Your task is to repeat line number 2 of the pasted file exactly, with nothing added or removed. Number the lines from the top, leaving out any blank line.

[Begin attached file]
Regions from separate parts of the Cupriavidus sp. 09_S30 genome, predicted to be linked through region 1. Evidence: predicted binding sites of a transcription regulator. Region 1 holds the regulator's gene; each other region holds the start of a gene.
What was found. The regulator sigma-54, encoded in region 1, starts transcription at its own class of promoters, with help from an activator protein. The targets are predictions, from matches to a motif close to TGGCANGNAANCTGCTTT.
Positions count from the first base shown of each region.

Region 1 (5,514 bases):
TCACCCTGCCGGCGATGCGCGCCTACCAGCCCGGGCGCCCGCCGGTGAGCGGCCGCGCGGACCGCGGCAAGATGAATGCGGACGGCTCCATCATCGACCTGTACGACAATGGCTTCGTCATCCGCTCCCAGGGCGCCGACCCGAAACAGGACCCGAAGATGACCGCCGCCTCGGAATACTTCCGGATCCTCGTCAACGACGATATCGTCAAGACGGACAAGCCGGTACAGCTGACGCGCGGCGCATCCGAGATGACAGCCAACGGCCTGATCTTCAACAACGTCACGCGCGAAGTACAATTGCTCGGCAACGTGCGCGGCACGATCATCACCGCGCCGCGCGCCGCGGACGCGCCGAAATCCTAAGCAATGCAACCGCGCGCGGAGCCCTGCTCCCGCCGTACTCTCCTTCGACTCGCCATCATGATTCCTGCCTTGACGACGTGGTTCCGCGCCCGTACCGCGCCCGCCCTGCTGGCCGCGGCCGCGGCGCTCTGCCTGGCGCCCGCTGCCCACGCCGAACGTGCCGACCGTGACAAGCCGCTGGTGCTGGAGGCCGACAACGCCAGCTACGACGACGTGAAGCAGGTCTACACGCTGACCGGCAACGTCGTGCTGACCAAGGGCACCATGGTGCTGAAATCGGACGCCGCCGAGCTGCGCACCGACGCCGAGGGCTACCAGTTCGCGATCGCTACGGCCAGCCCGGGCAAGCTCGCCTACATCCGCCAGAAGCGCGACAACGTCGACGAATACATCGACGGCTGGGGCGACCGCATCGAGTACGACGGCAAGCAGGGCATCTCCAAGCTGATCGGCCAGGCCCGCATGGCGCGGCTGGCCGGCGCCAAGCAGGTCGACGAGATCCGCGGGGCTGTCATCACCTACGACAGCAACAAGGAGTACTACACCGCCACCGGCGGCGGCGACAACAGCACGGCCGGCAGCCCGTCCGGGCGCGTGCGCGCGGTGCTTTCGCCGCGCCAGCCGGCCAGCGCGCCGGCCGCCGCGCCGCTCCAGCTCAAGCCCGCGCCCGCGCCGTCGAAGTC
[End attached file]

What was found. The regulator sigma-54, encoded in region 1, starts transcription at its own class of promoters, with help from an activator protein. The targets are predictions, from matches to a motif close to TGGCANGNAANCTGCTTT.